Marketing environment are the actors and forces that affect a company’s capability to operate effectively in providing products and services to its customers. The marketing environment consists of microenvironment (customer, competitors, distributors, and suppliers) and the macroenvironment (economic, social, political, legal, physical and technological forces). These shape the character of the opportunities and the threats facing a company and yet are largely uncontrollable.
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The major microenvironment that Coca-Cola is facing is its competitor, PepsiCo. Competitors have a major bearing on the performance of a company. It affects a company’s capabilities to operate effectively in its chosen markets. For example, Coca-Cola was once successful and was the Wall Street favourite. It created a global brand and outperformed its arch-rival PepsiCo. However, by December 2005, its competitor, PepsiCo, for the first time in the history of the two companies, was valued more highly with a market capitalization of $98.4 billion against Coca-Cola’s $97.9 billion. Coca-cola’s number one status was starting to look vulnerable. It was losing market share to PepsiCo.
The major macroenvironment that Coca-Cola is facing is Social/cultural forces. Social/cultural forces can have an impact on marketing decisions by changing demand patterns and creating new opportunities and threats. With the increasing numbers of health-conscious consumers, attitudes towards the demand for beverages are changing. The changes need to be monitored and understood so that marketing management is aware of the changing tastes and behaviour of consumers. Such changes can create demand shifts that can act as either opportunities or threats. In contrast to Coca-cola, PepsiCo considered the change an opportunity for business expansion. For example, PepsiCo diversified away from sugary fizzy drinks into a powerful portfolio of non-carbonated products. It bought the fruit juice business Tropicana and Quaker Oats. With these new businesses, the company has experienced double-digit growth, where as Coca-cola cherish the status quo and resist change.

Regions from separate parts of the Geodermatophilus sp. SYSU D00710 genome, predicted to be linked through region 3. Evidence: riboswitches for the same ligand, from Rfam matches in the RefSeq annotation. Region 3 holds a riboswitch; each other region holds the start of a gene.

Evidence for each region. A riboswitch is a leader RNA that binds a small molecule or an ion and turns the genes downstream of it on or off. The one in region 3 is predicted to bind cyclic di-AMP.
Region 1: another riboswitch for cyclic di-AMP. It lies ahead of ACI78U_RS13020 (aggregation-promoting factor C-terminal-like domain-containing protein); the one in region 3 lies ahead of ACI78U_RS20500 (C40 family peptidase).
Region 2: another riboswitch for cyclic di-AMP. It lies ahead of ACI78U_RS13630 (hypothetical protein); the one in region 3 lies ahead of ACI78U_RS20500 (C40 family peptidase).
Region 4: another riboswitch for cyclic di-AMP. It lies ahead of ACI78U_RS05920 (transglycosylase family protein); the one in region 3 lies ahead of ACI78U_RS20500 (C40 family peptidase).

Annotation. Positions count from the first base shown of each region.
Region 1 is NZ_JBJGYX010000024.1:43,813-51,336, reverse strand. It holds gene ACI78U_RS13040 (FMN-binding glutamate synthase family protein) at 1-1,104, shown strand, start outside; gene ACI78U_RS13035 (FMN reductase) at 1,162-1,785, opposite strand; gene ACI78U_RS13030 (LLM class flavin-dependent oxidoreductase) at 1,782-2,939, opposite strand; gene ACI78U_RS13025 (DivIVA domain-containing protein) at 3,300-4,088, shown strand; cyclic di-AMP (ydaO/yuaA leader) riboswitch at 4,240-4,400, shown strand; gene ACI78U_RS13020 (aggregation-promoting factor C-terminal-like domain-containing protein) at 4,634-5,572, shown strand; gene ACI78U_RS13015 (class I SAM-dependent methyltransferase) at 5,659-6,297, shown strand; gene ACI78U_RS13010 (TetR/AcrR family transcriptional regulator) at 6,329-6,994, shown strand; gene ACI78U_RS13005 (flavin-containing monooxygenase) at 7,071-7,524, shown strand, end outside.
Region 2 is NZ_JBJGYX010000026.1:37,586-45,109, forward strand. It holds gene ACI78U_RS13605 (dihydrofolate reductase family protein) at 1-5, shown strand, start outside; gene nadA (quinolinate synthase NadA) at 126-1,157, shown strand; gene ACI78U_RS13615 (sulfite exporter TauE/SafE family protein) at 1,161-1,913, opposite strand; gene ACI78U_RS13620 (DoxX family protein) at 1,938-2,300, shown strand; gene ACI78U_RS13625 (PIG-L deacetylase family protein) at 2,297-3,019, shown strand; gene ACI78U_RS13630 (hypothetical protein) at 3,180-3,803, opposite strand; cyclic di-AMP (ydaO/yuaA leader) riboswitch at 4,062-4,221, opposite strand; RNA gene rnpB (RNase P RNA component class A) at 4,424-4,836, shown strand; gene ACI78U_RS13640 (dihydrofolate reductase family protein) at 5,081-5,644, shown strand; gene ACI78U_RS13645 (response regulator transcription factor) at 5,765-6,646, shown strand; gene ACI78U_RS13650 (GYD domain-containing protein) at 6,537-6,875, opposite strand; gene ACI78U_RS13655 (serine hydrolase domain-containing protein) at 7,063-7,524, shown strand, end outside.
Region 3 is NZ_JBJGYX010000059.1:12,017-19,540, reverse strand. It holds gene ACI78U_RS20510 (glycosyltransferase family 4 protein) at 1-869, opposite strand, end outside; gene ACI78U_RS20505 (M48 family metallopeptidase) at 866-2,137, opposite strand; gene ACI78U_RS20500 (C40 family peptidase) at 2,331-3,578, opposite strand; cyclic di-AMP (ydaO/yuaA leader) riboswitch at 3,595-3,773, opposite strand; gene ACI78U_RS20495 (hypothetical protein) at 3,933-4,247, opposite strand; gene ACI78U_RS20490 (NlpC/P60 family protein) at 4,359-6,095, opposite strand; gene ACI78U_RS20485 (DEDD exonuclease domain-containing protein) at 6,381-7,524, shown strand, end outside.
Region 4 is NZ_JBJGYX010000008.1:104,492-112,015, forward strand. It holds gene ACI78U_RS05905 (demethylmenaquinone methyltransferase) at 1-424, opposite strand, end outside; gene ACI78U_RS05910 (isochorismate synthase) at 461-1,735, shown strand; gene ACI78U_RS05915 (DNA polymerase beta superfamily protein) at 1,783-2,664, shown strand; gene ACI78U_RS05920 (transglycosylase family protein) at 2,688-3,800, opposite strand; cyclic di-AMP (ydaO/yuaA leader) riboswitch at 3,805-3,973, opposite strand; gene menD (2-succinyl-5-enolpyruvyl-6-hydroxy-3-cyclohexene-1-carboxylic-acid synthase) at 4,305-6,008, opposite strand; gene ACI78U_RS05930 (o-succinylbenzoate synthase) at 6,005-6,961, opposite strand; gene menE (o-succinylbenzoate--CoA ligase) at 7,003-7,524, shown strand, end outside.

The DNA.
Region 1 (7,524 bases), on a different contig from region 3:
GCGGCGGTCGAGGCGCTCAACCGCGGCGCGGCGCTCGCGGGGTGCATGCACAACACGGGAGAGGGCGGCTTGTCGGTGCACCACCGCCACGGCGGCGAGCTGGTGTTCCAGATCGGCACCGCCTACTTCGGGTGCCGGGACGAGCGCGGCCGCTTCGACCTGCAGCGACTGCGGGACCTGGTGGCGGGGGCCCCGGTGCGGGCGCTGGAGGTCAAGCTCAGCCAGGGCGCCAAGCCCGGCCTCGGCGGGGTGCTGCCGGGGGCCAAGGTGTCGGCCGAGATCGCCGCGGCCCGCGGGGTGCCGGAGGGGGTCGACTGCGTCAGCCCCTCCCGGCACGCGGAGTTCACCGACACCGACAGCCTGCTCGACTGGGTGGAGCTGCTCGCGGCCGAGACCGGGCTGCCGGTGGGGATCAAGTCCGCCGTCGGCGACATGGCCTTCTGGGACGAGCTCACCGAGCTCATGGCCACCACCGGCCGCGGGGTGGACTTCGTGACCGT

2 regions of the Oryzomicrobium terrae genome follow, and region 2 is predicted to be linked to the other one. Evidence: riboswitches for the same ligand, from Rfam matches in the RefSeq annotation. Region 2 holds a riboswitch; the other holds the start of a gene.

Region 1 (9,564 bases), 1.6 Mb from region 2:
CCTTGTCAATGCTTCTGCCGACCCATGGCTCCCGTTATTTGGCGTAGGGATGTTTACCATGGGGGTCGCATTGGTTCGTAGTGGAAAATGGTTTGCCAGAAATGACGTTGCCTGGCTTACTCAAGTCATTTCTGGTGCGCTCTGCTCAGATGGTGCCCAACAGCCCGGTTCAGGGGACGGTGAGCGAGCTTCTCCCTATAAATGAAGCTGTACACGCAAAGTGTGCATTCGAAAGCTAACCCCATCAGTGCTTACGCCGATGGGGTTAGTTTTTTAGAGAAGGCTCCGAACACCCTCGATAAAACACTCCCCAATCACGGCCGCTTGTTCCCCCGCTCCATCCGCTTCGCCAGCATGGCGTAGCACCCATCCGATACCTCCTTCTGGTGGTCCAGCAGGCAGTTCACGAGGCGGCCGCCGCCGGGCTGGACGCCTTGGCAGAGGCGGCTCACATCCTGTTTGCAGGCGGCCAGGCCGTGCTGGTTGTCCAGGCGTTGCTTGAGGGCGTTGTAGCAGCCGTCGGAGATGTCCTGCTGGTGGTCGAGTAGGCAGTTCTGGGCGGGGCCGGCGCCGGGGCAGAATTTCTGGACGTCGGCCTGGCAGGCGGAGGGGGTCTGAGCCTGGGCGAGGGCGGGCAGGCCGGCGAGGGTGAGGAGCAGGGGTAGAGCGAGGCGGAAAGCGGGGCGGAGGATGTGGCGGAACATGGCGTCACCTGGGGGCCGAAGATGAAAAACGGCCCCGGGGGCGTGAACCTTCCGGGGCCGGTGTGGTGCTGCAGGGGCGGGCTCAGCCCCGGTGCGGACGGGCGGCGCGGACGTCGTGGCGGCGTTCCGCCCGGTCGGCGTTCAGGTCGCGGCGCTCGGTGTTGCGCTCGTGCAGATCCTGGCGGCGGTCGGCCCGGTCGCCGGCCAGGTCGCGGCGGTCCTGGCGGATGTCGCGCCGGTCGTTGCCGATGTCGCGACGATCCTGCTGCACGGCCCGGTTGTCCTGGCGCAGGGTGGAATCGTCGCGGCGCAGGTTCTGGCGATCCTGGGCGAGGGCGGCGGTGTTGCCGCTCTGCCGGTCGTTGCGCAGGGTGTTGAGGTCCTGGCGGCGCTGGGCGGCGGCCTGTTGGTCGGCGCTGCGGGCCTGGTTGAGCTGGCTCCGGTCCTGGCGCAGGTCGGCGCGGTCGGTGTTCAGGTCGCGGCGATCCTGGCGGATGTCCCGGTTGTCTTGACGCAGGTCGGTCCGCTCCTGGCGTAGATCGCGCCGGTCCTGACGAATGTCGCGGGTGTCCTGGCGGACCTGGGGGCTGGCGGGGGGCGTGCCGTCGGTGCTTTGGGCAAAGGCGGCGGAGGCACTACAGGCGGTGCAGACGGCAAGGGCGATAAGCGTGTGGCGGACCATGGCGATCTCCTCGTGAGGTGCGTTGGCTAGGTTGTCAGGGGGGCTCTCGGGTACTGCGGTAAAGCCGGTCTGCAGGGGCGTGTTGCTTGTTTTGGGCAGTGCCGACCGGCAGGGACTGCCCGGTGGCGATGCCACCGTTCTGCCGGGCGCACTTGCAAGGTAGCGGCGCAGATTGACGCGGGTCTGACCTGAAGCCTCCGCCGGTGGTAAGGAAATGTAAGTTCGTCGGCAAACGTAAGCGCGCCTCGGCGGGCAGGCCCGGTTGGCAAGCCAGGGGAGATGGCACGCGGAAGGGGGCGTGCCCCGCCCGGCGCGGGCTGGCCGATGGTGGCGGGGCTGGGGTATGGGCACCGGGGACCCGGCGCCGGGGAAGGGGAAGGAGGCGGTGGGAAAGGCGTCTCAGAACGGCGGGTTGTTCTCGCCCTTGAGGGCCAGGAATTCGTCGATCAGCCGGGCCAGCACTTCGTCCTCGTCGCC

There are various ways companies can respond to the change in marketing environment, which are: ignorance, delay, retrenchment, gradual strategic repositioning and radical strategic repositioning.
The first response of Coca-Cola to the changing marketing environment before the arrival of Mr Isdell to that of PepsiCo, is where Coca-Cola made no change to its strategy at the beginning after the death of Roberto Goizueta. It continued as normal, ignore its competitor, PepsiCo, which was threatening their existence. During that time, Coca-Cola was facing bungled takeovers, disastrous product launches, contamination scares, and constant feuding between factions within the management and boardroom. It still stayed put to Goizueta’s philosophy, that is, it was that nothing could beat the low cost, high-profit -margin business of producing syrupy concentrate for bottlers, under licence. Between the competitions of the two companies, it had made consumers more cola-conscious. However, Coca-Cola rarely saw it like that due to the poor environment scanning. Coca-Cola appears to be internally orientated business, as it did not monitor and seek to understand customers, research competitor and their brands to understand theirs strengths, weaknesses, strategies and response patterns. Coca-Cola did not realize that salient forces are affecting their future prospects.
Apart from the ignorant, Coca-Cola has delayed in their response to the marketing environment change. This can be caused by bureaucratic nature of their decision-making. Marketing myopia can slow response through management being product rather than customer focused. For example, despite the change in consumer tastes, lifestyle and expectations, Coca-cola is still focused on soft drinks where PepsiCo has already well diversified and even enter into snack food business. The result is that PepsiCo generates about 23 per cent of its worldwide profits from the stagnant carbonated drinks sector, while Coca-Cola relies on fizzy drinks for 80 per cent of profits. PepsiCo’s diversification programme and its branding-building expertise have made it the world’s fourth largest food and beverage company, ranking behind Nestle, Kraft and Unilever. Its sales were more than $43 billion compared with Coca-cola’s $32 billion in 2008.
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Slowly, Coca-cola has looked into gradual strategic repositioning. This involves a gradual, planned and continuous adaptation to the changing marketing environment. Coca-Cola has slowly and continually repositioned itself in response to its strong competition and the changing marketing environment. It has in fact gradually challenge its competitor by having launched Minute Maid fruit juice to challenge Tropicana, Dasani to take on Aquafina and so on, even though it seems to be playing catch-up.
Compare to Coca-Cola, PepsiCo has adopted the radical strategic repositioning where it took part and involved by changing the direction of the business according to the change in marketing environment. For example, PepsiCo developed and marketed better alternative, more varieties and healthier beverages.
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